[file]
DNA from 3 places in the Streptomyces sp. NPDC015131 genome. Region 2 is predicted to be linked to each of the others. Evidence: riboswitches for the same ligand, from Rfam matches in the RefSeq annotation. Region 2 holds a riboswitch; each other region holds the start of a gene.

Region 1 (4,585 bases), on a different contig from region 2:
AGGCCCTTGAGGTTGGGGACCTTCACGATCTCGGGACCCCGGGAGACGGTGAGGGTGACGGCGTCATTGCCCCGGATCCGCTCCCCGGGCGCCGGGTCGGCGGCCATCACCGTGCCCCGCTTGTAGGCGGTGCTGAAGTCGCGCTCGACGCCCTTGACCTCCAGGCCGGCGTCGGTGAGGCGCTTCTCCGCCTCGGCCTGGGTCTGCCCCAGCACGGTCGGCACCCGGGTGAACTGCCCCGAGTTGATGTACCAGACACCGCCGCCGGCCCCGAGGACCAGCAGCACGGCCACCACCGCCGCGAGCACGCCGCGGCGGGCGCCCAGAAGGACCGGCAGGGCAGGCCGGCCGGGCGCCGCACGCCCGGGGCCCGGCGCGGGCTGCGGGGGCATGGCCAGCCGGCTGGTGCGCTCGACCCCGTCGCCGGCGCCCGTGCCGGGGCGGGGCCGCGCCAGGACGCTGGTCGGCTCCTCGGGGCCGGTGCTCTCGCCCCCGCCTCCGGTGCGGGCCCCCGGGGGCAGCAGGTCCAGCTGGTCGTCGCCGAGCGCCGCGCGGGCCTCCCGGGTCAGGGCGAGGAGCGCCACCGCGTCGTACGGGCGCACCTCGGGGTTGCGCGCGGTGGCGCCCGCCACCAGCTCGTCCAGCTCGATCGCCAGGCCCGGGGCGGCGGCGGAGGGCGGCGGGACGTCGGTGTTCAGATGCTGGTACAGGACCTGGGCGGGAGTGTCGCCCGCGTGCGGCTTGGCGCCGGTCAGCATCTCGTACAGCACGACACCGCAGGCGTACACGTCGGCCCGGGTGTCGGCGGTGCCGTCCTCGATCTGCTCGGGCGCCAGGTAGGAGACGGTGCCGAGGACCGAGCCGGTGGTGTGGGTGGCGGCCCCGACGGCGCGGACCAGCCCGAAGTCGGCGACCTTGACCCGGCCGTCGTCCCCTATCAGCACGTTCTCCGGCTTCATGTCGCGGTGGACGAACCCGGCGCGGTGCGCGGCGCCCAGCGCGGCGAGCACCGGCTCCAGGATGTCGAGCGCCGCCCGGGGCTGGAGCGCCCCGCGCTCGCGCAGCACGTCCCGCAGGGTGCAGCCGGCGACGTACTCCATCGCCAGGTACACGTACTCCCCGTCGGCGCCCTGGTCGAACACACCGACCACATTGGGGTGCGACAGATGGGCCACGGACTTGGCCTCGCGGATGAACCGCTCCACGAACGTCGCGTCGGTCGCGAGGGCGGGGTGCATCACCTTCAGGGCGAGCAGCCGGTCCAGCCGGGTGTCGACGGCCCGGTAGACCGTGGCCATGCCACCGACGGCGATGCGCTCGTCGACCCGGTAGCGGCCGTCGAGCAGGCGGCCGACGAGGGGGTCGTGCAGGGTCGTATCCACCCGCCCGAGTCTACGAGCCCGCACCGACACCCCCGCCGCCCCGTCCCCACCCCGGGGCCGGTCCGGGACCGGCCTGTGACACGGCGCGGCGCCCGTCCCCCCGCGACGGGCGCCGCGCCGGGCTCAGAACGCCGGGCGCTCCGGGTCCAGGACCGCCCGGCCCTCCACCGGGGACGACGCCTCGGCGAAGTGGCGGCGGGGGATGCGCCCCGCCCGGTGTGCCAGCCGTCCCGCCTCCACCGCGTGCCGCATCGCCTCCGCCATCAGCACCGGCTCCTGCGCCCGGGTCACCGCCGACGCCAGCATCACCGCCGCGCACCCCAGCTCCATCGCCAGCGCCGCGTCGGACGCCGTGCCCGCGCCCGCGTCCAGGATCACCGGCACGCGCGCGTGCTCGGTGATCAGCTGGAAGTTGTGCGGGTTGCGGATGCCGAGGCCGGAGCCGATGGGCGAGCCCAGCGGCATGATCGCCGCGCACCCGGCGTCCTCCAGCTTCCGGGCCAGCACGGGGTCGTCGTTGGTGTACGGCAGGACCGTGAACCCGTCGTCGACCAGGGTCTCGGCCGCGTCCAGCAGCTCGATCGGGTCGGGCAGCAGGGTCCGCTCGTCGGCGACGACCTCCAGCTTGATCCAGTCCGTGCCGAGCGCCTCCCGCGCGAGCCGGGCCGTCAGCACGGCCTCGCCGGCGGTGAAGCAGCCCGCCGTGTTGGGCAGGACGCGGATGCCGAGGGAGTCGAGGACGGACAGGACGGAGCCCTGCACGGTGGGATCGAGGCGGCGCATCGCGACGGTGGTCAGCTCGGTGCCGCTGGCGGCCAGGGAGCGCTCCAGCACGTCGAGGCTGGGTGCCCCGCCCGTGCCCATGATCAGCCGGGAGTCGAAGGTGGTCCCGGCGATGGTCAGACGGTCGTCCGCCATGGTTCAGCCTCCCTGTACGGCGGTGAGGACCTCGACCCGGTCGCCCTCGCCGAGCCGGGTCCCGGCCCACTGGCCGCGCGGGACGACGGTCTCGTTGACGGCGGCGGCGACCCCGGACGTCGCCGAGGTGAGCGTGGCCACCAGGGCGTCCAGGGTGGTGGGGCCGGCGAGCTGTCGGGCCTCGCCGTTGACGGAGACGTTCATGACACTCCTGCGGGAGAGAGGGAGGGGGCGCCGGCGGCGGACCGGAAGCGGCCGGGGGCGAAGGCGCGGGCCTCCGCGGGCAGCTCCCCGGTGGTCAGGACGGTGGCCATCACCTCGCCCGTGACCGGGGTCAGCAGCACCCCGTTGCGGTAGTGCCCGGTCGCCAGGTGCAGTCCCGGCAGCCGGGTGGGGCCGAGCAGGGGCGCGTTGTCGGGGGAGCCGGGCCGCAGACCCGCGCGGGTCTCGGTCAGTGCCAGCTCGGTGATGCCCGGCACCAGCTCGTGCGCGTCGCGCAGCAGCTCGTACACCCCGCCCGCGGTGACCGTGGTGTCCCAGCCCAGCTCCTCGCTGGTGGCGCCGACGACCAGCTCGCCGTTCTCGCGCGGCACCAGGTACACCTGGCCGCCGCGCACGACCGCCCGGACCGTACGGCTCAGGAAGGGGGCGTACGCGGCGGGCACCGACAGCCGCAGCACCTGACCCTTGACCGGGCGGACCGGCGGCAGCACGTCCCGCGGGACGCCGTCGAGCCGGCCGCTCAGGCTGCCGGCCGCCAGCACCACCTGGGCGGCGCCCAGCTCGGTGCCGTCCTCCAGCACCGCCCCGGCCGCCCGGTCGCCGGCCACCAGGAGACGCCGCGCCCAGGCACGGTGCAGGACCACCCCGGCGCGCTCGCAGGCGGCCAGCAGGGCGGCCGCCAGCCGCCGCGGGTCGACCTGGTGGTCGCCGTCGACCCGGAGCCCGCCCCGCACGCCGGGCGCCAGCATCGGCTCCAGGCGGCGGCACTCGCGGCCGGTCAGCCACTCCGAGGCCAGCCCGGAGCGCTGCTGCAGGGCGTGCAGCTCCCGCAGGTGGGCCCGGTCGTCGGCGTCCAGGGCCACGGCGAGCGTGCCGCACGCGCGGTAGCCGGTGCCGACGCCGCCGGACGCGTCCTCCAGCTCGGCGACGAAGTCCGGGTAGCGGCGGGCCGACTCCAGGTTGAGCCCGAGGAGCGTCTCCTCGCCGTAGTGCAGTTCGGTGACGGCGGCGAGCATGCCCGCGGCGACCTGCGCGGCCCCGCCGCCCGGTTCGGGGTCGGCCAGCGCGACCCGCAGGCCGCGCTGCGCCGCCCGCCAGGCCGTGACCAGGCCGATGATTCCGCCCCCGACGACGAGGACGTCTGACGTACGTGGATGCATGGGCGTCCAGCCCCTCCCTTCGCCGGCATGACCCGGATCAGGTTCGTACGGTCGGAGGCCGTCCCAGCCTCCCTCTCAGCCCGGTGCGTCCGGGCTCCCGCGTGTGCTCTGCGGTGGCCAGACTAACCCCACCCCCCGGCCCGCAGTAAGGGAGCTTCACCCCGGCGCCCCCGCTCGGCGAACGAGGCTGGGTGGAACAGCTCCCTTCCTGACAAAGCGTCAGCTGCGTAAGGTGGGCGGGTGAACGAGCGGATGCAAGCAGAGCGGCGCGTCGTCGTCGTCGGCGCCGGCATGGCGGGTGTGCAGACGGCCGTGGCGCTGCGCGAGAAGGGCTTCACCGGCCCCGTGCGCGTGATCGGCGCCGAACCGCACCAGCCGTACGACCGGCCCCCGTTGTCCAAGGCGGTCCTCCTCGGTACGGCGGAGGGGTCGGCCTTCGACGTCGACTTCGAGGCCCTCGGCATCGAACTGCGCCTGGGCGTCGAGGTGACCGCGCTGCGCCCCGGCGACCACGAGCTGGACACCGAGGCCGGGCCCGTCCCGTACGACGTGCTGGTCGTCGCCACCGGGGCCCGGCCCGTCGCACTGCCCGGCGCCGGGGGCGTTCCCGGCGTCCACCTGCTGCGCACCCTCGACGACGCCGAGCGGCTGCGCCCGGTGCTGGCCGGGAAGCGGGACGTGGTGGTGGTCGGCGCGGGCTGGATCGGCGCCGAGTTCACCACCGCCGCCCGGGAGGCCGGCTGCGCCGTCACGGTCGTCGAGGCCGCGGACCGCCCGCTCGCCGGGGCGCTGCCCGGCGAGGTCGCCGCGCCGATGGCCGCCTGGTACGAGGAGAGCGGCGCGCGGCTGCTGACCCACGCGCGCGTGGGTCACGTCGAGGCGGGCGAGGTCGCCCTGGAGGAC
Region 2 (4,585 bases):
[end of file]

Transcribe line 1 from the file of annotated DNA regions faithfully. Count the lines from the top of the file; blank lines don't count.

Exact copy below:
DNA from 3 places in the Streptomyces sp. NPDC015131 genome. Region 2 is predicted to be linked to each of the others. Evidence: riboswitches for the same ligand, from Rfam matches in the RefSeq annotation. Region 2 holds a riboswitch; each other region holds the start of a gene.